Céli Dé in Ireland
Monastic Writing and Identity in the Early Middle Ages
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Publisher: Boydell & Brewer Ltd
Number of Pages: 268
Width: 15.6 cm
Height: 23.4 cm
A detailed investigation into the mysterious group of monks, the Céli Dé, who flourished in early medieval Ireland. The Céli Dé [`clients of God'], sometimes referred to as the Culdees, comprise the group of monks who first appeared in Ireland in the eighth century in association with St Máel Ruain of Tallaght. Although influential and important in the development of the monastic tradition in Ireland, they have been neglected in general histories. This book offers an investigation into the movement. Proceeding from an examination of ascetic practice and theory in earlymedieval Ireland, followed by a fresh look at the evidence most often cited in support of the prevailing theory of céli Dé identity, the author challenges the orthodox opinion that they were an order or movement intent uponmonastic reform at a time of declining religious discipline. At the heart of the book is a manuscript-centred critical evaluation of the large corpus of putative céli Dé texts, offered as a means for establishing a more comprehensive assessment of who and what céli Dé were. Dr Follett argues that they are properly understood as the self-identified members of the personal retinue of God, in whose service they distinguished themselves from other monks and monastic communities in their personal devotion, pastoral care, Sunday observance, and other matters. A catalogue of céli Dé texts with manuscript references is provided in an appendix. WESTLEY FOLLETT is Assistant Professor of History at the University of Southern Mississippi.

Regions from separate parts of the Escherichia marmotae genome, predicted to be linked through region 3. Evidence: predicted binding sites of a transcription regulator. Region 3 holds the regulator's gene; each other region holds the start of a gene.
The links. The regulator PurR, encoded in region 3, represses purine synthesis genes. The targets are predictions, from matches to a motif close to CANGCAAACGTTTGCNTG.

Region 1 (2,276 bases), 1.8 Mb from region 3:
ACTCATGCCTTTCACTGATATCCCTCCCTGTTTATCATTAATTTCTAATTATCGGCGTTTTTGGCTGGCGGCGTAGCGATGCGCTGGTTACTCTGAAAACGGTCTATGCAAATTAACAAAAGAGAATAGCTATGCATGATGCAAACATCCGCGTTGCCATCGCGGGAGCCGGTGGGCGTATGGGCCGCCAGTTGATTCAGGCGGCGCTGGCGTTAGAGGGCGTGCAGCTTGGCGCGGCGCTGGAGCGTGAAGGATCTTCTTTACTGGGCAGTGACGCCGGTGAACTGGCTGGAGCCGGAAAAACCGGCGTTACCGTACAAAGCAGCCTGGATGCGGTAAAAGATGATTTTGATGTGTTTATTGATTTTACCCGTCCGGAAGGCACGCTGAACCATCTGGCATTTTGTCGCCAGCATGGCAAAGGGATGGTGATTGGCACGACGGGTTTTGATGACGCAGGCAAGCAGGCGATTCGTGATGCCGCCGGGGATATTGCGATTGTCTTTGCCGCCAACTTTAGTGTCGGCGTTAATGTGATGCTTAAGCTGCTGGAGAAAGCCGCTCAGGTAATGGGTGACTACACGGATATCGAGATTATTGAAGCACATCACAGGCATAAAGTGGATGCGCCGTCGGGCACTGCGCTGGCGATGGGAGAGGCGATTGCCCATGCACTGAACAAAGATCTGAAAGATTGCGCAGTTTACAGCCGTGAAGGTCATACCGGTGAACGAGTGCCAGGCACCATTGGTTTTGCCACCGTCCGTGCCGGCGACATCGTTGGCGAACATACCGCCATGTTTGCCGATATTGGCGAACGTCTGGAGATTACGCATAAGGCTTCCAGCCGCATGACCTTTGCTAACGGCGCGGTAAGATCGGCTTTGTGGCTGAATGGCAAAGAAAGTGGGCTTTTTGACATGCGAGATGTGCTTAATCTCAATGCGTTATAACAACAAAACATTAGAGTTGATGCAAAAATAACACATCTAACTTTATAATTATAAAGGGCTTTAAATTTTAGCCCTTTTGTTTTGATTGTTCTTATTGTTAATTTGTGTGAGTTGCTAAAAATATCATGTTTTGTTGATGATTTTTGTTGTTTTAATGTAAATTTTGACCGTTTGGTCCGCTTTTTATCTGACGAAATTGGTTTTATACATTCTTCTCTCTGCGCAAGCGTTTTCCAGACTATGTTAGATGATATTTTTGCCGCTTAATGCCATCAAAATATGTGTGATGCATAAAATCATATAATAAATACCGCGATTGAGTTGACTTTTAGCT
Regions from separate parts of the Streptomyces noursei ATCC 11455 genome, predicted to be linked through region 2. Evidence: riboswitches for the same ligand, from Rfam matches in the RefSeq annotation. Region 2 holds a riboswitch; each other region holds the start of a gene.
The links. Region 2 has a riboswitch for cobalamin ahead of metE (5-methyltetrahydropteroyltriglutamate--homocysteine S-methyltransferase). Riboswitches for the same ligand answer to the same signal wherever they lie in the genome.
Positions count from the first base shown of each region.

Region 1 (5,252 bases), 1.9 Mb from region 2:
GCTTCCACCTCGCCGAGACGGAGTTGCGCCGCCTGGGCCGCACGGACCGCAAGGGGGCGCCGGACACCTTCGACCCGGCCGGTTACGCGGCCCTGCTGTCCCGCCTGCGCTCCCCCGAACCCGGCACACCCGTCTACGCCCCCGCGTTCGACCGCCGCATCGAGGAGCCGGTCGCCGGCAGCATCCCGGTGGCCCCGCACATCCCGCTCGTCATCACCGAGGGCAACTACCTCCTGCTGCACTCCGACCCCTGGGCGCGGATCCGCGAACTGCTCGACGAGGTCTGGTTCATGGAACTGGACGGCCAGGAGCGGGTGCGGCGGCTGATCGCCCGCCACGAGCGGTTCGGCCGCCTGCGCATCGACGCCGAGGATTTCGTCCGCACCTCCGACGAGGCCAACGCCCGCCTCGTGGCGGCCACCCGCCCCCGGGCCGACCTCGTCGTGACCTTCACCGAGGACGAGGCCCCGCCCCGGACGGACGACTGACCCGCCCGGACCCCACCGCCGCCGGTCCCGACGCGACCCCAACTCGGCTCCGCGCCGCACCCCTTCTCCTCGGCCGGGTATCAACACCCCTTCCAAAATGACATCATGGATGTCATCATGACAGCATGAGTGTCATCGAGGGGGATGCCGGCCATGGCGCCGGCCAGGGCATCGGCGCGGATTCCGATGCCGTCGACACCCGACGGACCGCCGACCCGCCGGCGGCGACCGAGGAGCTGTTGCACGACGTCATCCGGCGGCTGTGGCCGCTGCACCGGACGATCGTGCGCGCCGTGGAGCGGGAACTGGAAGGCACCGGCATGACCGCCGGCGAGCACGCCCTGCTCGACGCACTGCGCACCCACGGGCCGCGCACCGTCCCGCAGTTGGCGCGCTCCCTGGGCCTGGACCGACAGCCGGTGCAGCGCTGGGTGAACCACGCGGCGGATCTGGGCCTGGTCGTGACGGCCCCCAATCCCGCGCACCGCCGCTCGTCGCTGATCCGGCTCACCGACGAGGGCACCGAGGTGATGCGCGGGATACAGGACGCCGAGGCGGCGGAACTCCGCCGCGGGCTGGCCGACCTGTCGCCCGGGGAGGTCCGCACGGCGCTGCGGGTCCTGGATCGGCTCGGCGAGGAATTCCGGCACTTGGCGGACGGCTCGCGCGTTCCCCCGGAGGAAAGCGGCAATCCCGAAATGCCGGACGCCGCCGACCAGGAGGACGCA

This contribution to the subject ought to be the standard work on this topic in the future. * CELTIC STUDIES ASSOCIATION NEWSLETTER * An important book both for the study of insular monasticism and for research into the history of early Irish texts. In the meticulousness of its scholarship it provides a model for the latter. * . * Provides an important service to current and future scholarship. * CATHOLIC HISTORICAL REVIEW * [A] masterful historiographic study. * CHURCH HISTORY * An excellent study. * JOURNAL OF ECCLESIASTICAL HISTORY *